Learning from Mistakes

Let’s hope Brian Cashman does.

His refusal to include Ian Kennedy in a deal for Johan Santana, at least this past year, turned out to be wrong.  Plain and simple.

Now he has a chance to redeem himself.

From MLB Trade Rumors….

Today, Mark Feinsand of the New York Daily News says the Yankees’ chances for Peavy are improving as Kevin Towers struggles to find a match with an NL team on the pitcher’s list.  Feinsand says Towers wants two pitchers and an outfielder for Peavy.  He believes the Yanks could build a deal around Phil Hughes or Austin Jackson, though they might need to include Ian Kennedyas well.  Brian Cashman seems a bit more open to trading Hughes than he was a year ago. 

“Brian Cashman seems a bit more open to trading Hughes than he was a year ago. ”  Ya think?!?!?

Serisouly, if this is a legit offer that the Padres will do, how can the Yankees not do this?  Haven’t they learned?  Can you imagine a rotation of Peavy, Sabathia, Wang, Chamberlain and whoever else?  You wanna break the bank, make it Lowe or Burnett.  You don’t, spend that money on Texiera.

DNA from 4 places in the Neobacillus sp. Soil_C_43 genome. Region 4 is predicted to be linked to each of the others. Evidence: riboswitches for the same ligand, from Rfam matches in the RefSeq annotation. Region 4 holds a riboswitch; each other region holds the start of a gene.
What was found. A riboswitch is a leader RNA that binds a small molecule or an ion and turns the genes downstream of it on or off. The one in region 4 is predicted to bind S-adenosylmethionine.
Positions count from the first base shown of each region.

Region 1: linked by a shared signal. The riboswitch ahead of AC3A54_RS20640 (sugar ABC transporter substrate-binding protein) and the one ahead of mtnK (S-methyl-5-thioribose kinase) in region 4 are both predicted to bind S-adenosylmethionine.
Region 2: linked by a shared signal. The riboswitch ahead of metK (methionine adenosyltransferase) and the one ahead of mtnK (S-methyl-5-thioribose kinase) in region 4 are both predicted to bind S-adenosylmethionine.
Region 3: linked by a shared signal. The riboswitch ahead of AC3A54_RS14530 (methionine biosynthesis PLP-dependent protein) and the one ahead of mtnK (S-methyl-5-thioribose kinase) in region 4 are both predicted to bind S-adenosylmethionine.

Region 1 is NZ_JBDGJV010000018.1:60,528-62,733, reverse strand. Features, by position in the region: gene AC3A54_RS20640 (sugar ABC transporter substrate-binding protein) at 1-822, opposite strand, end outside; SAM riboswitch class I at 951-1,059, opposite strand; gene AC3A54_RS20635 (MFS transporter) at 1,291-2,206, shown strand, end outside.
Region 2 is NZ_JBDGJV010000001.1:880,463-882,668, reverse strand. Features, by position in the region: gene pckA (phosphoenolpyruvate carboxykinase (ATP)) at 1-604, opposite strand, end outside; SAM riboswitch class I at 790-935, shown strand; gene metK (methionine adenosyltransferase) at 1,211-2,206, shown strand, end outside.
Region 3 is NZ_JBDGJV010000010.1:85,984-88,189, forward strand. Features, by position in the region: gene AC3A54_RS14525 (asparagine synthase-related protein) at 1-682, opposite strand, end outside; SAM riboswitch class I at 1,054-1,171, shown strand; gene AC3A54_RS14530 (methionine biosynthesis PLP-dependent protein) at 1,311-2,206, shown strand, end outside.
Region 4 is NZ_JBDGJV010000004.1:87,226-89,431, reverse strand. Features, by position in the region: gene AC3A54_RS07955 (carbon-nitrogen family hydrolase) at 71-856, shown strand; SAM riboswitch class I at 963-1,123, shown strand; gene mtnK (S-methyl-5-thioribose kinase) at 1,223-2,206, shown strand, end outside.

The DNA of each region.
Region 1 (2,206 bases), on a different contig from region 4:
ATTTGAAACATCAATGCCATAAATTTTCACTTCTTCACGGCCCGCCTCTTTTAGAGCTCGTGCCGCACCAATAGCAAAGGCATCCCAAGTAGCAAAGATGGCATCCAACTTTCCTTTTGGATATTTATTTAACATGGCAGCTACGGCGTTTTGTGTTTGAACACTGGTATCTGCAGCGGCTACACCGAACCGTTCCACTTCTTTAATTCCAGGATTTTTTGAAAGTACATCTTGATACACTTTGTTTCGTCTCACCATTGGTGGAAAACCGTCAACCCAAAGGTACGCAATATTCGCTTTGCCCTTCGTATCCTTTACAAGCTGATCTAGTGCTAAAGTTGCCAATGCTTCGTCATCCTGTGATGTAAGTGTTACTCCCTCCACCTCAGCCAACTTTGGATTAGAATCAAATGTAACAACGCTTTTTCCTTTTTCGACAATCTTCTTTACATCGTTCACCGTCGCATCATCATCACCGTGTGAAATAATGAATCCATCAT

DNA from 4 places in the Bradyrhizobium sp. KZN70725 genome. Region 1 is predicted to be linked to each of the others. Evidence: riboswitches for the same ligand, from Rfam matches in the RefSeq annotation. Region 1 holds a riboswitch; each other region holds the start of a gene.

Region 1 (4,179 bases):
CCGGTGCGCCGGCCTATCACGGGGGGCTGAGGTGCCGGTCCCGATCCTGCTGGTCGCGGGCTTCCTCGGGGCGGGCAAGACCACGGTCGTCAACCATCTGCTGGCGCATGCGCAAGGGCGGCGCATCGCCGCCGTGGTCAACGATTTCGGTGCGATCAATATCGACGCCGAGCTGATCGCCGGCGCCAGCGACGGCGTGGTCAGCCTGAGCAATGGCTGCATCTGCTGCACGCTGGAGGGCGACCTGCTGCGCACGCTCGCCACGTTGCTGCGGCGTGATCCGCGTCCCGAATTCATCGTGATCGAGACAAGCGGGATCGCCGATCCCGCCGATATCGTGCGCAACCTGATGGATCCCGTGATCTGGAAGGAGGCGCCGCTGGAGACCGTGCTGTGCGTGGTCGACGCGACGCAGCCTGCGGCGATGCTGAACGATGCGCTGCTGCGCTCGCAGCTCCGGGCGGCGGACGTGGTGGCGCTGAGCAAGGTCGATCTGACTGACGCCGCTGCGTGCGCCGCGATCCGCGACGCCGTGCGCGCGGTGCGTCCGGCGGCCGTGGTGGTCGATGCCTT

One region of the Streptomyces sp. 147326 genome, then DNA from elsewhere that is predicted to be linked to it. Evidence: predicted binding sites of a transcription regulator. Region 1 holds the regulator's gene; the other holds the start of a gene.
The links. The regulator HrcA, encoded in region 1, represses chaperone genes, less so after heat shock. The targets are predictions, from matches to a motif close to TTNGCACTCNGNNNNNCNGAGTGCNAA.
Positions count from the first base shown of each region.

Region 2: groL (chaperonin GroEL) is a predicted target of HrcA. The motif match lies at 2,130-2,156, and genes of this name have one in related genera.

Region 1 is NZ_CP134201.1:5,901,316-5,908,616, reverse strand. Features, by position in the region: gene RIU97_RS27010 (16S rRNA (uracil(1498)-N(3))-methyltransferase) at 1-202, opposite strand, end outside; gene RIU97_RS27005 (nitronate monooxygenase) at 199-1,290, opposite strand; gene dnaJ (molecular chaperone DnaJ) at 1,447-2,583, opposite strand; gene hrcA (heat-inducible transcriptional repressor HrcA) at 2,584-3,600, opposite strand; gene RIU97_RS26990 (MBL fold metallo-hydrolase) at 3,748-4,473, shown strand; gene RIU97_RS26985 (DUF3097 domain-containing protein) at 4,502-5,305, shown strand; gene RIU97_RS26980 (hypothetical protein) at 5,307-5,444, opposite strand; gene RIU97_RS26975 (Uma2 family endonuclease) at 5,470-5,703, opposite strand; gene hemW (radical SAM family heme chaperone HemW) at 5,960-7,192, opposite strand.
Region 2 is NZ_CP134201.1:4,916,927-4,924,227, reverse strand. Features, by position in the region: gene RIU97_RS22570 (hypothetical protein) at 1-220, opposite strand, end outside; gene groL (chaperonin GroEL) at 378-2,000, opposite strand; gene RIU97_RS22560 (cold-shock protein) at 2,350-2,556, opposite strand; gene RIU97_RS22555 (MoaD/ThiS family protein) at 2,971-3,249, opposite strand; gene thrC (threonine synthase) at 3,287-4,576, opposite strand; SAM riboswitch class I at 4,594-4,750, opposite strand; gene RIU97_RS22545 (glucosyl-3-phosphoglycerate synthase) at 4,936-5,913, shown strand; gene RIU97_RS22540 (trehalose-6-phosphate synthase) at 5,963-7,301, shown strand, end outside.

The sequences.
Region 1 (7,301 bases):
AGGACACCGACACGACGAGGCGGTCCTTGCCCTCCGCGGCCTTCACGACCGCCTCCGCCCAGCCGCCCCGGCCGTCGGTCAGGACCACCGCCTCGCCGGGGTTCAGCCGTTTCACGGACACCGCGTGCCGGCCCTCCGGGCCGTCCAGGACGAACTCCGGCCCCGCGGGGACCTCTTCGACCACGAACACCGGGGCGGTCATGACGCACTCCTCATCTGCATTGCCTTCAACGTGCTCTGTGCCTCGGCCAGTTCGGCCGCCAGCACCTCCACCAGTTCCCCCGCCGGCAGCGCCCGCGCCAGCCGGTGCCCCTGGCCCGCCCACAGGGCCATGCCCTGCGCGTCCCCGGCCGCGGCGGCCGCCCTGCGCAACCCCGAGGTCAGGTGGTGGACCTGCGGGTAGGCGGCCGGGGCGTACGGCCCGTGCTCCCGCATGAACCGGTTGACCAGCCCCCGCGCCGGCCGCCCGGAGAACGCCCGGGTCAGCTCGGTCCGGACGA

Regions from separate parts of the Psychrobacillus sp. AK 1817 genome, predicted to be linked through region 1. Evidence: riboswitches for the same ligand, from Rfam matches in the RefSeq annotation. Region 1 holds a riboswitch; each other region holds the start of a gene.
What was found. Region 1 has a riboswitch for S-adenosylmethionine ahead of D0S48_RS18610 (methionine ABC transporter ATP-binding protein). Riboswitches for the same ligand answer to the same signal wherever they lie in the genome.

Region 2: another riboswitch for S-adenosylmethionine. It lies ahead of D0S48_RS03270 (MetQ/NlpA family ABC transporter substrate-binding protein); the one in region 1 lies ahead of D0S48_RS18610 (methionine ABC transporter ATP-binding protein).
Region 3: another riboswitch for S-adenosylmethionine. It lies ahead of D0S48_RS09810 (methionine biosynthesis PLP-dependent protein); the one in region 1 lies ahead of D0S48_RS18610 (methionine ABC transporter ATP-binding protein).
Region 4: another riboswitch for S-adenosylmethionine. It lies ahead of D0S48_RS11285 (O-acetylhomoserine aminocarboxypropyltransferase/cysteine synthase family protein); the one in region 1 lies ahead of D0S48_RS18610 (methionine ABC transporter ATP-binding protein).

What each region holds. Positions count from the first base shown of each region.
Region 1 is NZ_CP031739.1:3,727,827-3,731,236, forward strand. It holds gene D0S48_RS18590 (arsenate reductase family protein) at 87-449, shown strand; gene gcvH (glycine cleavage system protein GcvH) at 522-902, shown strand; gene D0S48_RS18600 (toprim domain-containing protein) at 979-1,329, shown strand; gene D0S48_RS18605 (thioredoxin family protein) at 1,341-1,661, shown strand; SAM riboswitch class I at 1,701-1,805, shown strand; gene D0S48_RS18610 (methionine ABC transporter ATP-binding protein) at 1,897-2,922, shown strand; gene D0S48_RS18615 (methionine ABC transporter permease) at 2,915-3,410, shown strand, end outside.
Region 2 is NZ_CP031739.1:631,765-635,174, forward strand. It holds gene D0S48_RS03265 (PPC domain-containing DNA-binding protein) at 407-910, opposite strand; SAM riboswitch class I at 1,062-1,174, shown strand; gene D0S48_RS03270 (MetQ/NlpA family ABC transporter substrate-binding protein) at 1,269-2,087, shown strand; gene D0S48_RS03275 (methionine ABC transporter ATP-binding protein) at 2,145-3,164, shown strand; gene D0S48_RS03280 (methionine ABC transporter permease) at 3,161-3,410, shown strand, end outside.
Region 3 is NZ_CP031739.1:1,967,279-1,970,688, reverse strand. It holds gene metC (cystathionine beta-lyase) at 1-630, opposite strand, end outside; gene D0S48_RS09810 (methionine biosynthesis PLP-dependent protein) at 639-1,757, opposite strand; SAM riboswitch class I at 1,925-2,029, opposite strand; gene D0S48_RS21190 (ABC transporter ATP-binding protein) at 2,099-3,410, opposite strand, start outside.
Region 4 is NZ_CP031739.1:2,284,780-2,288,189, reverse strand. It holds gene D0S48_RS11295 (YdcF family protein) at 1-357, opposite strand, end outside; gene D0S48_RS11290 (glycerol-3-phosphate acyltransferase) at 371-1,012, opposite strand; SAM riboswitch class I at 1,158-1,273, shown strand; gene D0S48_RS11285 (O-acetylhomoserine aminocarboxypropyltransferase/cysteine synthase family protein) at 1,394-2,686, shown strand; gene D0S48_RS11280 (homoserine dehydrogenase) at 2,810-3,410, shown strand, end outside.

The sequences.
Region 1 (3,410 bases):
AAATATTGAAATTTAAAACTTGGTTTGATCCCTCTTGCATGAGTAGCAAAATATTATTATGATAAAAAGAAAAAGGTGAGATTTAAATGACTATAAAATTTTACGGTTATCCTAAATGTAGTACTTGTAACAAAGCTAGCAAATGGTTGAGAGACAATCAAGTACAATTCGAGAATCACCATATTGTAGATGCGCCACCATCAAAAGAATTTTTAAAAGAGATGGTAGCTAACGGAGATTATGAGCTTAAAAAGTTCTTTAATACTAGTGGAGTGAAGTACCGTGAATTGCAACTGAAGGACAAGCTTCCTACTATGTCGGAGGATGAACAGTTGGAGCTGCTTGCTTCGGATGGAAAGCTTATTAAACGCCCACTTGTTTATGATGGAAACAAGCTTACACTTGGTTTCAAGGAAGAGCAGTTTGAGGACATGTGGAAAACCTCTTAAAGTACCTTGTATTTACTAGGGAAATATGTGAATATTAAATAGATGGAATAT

The only part of that deal I would try to switch would be Melky instead of Austin Jackson.

And I don’t even care if Hughes turns out good in SD, pitching in PetCo.  Peavy will be 28 next year, and is under team control for the next three.  You have to make this deal.

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9 responses to “Learning from Mistakes

  1. Forgetting about the fact that it seems that Peavy wants to stay in the NL for a moment, I think you are severely overestimating the value of Melky Cabrera if you think he’s the kind of top prospect that needs to be included in a deal to get a Peavy. And possibly Ian Kennedy too. Just look at what the Brewers paid for Sabathia as your guide.

    Melky Cabrera is a dime-a-dozen type weak-OBP outfielder with very limited upside. Not every GM is willing to trade the 2nd best pitcher in the game (see Halladay, Doc if you’re wondering who #1 is) for a Homer Bush-type hitter!

  2. Of course I am. I was just going off the rumors of what the Twins wanted for Santana.

    I’d send Austin Jackson, also.

    And in terms of Ian Kennedy, I was just working with the rumors that are out there.

  3. Yes, in hindsight, the Yankees seemingly adamant refusal to trade Melky Cabrera at the peak of his value was a big mistake. But do you think that it mattered in terms of how unsuccessful the team was this year?